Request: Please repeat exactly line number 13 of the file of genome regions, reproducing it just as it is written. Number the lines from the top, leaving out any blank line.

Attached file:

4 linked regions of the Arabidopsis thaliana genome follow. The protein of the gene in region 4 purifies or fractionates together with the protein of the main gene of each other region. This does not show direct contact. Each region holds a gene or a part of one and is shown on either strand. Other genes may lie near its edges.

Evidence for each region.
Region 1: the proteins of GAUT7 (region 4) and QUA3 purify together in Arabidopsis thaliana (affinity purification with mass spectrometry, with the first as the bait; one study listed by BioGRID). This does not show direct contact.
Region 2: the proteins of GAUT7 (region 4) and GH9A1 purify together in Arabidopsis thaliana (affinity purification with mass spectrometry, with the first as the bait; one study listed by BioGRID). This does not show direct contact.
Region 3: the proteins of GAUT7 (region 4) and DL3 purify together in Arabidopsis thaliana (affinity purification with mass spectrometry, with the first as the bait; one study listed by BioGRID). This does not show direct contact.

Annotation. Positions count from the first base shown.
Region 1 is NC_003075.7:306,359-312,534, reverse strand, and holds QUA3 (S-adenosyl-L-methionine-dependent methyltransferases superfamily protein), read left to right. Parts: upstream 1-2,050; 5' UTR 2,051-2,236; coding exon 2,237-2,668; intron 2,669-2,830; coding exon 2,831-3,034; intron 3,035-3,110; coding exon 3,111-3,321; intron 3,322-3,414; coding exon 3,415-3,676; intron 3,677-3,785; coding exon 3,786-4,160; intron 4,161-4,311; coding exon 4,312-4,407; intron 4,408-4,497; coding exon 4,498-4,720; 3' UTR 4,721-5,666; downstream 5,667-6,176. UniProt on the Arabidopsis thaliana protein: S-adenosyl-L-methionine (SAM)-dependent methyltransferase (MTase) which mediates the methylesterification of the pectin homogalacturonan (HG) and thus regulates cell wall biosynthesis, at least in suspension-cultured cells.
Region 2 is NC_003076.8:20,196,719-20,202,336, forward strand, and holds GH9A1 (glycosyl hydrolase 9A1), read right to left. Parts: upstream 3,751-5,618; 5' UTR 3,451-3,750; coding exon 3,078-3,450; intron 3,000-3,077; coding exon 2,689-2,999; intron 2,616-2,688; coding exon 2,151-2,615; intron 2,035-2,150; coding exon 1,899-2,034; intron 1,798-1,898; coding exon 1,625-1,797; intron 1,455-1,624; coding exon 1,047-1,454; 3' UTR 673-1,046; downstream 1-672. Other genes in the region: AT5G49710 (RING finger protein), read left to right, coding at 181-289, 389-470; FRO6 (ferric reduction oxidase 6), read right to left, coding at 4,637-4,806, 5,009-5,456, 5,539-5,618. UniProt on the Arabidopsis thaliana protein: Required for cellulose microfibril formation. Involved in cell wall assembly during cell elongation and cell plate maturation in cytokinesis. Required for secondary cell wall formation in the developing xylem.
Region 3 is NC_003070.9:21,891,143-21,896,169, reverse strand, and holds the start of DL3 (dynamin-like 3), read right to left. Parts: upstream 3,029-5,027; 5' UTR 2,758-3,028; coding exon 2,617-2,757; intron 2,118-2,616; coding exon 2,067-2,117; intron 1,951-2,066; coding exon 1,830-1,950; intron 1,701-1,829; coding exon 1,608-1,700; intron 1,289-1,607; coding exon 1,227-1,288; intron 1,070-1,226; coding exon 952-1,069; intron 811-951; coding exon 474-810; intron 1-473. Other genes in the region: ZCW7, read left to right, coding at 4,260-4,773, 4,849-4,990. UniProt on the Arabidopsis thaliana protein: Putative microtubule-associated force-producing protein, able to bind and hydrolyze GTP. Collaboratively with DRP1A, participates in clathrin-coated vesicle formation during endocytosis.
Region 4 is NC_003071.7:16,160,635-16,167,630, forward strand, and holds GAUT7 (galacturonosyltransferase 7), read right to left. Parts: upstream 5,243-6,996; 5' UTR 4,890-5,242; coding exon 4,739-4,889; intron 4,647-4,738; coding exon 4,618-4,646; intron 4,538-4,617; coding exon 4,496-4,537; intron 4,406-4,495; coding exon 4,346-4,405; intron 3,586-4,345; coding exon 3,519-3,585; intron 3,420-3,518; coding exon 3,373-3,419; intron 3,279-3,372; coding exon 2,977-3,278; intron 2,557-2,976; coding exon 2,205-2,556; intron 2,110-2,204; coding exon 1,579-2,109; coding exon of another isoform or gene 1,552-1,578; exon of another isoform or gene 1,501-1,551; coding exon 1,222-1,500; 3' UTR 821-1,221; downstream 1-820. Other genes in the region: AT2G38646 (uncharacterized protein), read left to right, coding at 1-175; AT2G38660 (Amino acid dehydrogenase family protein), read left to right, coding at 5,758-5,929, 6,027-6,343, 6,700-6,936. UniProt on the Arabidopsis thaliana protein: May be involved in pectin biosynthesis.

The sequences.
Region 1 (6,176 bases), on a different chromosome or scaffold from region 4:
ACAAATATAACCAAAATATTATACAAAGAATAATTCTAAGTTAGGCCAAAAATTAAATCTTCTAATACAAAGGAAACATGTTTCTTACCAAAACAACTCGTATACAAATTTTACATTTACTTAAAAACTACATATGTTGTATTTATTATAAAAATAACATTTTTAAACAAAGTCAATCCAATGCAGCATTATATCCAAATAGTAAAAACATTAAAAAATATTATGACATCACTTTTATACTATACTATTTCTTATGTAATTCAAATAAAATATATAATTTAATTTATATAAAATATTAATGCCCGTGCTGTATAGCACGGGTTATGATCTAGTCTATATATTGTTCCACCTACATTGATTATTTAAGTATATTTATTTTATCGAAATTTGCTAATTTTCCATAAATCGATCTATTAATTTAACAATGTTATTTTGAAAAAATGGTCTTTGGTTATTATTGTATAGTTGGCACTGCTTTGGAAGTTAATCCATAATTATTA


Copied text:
ACAAATATAACCAAAATATTATACAAAGAATAATTCTAAGTTAGGCCAAAAATTAAATCTTCTAATACAAAGGAAACATGTTTCTTACCAAAACAACTCGTATACAAATTTTACATTTACTTAAAAACTACATATGTTGTATTTATTATAAAAATAACATTTTTAAACAAAGTCAATCCAATGCAGCATTATATCCAAATAGTAAAAACATTAAAAAATATTATGACATCACTTTTATACTATACTATTTCTTATGTAATTCAAATAAAATATATAATTTAATTTATATAAAATATTAATGCCCGTGCTGTATAGCACGGGTTATGATCTAGTCTATATATTGTTCCACCTACATTGATTATTTAAGTATATTTATTTTATCGAAATTTGCTAATTTTCCATAAATCGATCTATTAATTTAACAATGTTATTTTGAAAAAATGGTCTTTGGTTATTATTGTATAGTTGGCACTGCTTTGGAAGTTAATCCATAATTATTA